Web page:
‘Noble’ is knowing your animal, and knowing you’re an animal
Somehow there comes just a tinge of unease at the realization that one’s fondest memories are of the Killing Season. Maybe it is a sign of age. Maybe it is a sign of the times in which we live.
America is today an antiseptic, shrink-wrapped, environmentally disconnected world. At some level, everyone knows from where that McDonalds quarter-pounder comes, but nobody thinks about it.
God forbid that someone should admit they know their meat personally and enjoy killing it, actually enjoy killing it.
But sadly, life is about death. Death is the motor that drives every ecosystem. Without death, life on our blue planet would not exist. Meat quite possibly tastes so good because we are genetically hard-wired to understand this even as some try to intellectually distance themselves from the reality.
There is a bunch of people out there these days, who think it noble to avoid meat. I think it noble to kill your own, but maybe that’s because I love it. I’ve always loved it.
It is in the fall, in the fields and marshes that comes this true joy. I have killed so many animals I long ago lost count. And I have stopped killing some in recent years for reasons I don’t quite understand.
Big-game hunting in Alaska has become in many ways a rich man’s sport. The annual Kodiak deer hunts have fallen victim to cost. It is much the same for the caribou. Moose hunting, meanwhile, seems more like work than anything else, and besides the whitesocks in the fall on the Kenai Peninsula can be brutal.
As for the sheep hunting, well, most of the sheep hunting buddies have aged out of fitness or broken down or given up because they think I’m nuts. And, of course, I am nuts. Anyone who has spent a day in the swamps with dog and me knows that.
Lars and I share a passion – maybe even too much of it. The way the waterfowl season began this year it seemed that dog was catching almost as many ducks in the grass as I was shooting from the sky.
It is in his genes. His Labrador retriever nose directs a scent-seeking canine machine. It is almost as fun to watch him work as it to swing the shotgun and crumple the ducks he flushes from the tall grass. Yes, fun.
Hunting in Alaska circa 21st Century has become a muddled mess split between so-called subsistence and sport hunters, which makes it hard for most to even confess this anymore. There are subsistence hunters who claim “I don’t hunt for fun; I hunt to eat;’’ and sport hunters who come up with all sorts of reasons for what they do to try to avoid the accusation they somehow do hunt for fun.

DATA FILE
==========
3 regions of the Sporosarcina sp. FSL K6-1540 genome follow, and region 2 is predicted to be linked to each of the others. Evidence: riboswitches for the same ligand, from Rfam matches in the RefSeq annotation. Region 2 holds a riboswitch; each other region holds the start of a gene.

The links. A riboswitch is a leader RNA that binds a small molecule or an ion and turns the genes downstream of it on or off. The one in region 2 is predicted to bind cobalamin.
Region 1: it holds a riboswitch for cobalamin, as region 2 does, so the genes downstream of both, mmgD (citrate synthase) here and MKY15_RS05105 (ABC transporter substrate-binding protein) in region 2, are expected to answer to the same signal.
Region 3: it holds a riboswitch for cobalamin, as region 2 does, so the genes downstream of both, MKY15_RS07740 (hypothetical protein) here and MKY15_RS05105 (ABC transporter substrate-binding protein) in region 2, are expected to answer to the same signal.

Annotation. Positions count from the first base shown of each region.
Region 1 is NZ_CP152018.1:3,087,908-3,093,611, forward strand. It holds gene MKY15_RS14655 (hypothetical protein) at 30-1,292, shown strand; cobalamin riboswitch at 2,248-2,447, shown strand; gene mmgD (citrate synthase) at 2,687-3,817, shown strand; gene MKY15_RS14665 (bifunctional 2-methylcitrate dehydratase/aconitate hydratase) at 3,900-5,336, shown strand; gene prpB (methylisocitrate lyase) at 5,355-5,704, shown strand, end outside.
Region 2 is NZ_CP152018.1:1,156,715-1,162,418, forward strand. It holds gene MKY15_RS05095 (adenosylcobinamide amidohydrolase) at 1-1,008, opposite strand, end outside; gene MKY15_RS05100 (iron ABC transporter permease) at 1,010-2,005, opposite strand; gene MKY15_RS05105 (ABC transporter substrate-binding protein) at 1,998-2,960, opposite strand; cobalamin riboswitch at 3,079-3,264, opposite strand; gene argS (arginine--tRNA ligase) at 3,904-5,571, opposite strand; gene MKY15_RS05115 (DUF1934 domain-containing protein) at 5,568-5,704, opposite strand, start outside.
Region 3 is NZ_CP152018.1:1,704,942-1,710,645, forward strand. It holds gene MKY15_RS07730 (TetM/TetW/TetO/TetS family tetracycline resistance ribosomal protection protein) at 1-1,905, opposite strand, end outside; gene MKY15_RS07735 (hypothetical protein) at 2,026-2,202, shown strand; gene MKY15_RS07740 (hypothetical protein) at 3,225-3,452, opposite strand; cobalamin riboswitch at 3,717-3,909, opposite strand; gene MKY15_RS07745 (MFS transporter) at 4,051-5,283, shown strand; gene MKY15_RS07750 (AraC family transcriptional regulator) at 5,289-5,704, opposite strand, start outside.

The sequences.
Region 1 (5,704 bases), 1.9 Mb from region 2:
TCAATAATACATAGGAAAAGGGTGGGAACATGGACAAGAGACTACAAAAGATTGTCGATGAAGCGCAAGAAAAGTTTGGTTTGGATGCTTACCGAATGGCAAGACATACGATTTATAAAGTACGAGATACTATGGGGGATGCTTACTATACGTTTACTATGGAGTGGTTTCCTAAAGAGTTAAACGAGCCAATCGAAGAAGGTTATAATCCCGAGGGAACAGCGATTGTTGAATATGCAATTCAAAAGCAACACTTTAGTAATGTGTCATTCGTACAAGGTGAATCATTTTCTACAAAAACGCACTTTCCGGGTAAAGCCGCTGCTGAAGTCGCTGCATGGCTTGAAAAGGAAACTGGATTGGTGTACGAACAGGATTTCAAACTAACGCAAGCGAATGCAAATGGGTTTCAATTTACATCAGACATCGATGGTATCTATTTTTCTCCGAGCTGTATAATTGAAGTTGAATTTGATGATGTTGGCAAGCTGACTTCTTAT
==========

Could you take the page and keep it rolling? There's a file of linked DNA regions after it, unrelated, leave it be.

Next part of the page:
It’s all a crock. I don’t know a hunter who doesn’t eat wild game, though surely one must exist. I really doubt there is anyone who hunts who doesn’t find it fun even in those moments of sadness that remind us of the simple brutality of the wild world where the fit and/or the lucky survive, and the unfit and/or unlucky die.
You would not be human if you did not sometimes feel for the animals that struggle valiantly only to perish in the end. I felt it for a crippled mallard that died after Lars made three laps around a small pond and almost caught it twice before it dove and disappeared. He did not quit. He’s like that.
He kept circling, knowing that if the duck emerged onto the edge of the pond again, he would find its scent. Instead, I spotted what appeared to be the head of a duck — just the head, and just barely the head — sticking above the water in the pond. At first, I could not quite believe what I was seeing, but when it dawned on me what it was, I shot it.
The carcass of a mallard floated to the surface as the blast echoed. Lars was on it and retrieving in a flash. He was happy as a Labrador in a marsh full of greenheads. I felt a little bad. I think that’s the age thing. I’ve known a lot of old hunters who gave up because they felt such a sadness. I have known a few who piously moved to some strange place where they think no one else should hunt.
I won’t be going there. I still love the hunt. It is the killing that falls short of quick and clean that sometimes bothers me, but I guess that is the thin line that separates the human animal from the other animals. And we will always remain animals no matter how we might try to cut ourselves off from the natural world. ◆